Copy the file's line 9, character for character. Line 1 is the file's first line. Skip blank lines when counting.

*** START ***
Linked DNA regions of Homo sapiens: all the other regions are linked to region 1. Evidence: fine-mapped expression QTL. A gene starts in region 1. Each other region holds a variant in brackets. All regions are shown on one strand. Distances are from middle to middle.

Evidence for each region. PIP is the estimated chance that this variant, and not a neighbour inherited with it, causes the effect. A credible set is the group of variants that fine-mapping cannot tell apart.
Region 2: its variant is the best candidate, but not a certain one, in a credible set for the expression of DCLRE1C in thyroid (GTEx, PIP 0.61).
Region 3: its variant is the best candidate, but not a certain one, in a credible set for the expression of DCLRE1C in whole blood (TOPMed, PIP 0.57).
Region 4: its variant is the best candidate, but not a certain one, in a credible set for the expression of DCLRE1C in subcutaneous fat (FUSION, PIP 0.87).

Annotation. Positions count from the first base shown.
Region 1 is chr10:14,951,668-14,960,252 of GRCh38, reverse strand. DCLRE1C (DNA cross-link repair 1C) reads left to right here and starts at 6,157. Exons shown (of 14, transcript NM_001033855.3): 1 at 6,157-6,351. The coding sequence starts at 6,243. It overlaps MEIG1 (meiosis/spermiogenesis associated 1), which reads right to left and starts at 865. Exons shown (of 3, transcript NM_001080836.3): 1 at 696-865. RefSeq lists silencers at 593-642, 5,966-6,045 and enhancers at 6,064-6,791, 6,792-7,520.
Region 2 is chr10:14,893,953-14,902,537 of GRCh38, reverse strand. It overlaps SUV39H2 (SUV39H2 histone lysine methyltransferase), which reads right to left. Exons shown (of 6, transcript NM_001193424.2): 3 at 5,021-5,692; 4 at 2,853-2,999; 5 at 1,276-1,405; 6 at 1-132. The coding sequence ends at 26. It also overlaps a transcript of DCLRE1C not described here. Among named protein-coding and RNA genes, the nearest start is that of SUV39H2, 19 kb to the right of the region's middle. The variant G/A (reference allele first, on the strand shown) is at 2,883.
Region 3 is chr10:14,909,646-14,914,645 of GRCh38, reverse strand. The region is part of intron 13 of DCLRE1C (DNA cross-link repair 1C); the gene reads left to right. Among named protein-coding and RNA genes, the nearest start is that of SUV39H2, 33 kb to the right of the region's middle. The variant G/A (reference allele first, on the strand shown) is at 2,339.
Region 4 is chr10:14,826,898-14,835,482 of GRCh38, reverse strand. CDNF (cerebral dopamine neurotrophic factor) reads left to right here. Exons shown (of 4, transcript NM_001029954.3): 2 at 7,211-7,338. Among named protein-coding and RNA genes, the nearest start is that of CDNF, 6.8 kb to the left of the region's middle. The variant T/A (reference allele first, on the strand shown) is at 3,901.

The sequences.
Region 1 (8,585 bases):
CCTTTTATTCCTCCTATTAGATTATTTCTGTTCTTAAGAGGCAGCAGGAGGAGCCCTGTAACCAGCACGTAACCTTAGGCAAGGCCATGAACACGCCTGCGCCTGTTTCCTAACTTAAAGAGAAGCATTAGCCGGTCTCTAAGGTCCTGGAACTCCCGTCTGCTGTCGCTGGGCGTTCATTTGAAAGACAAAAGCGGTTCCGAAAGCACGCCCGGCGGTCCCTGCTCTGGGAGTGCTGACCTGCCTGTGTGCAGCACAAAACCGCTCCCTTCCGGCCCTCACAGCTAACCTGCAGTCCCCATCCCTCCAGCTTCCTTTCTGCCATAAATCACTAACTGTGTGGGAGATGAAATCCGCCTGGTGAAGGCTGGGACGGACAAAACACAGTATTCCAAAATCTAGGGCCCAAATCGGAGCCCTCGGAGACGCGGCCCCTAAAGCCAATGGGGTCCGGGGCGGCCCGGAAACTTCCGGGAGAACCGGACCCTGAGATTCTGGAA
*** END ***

Region 3 is chr10:14,909,646-14,914,645 of GRCh38, reverse strand. The region is part of intron 13 of DCLRE1C (DNA cross-link repair 1C); the gene reads left to right. Among named protein-coding and RNA genes, the nearest start is that of SUV39H2, 33 kb to the right of the region's middle. The variant G/A (reference allele first, on the strand shown) is at 2,339.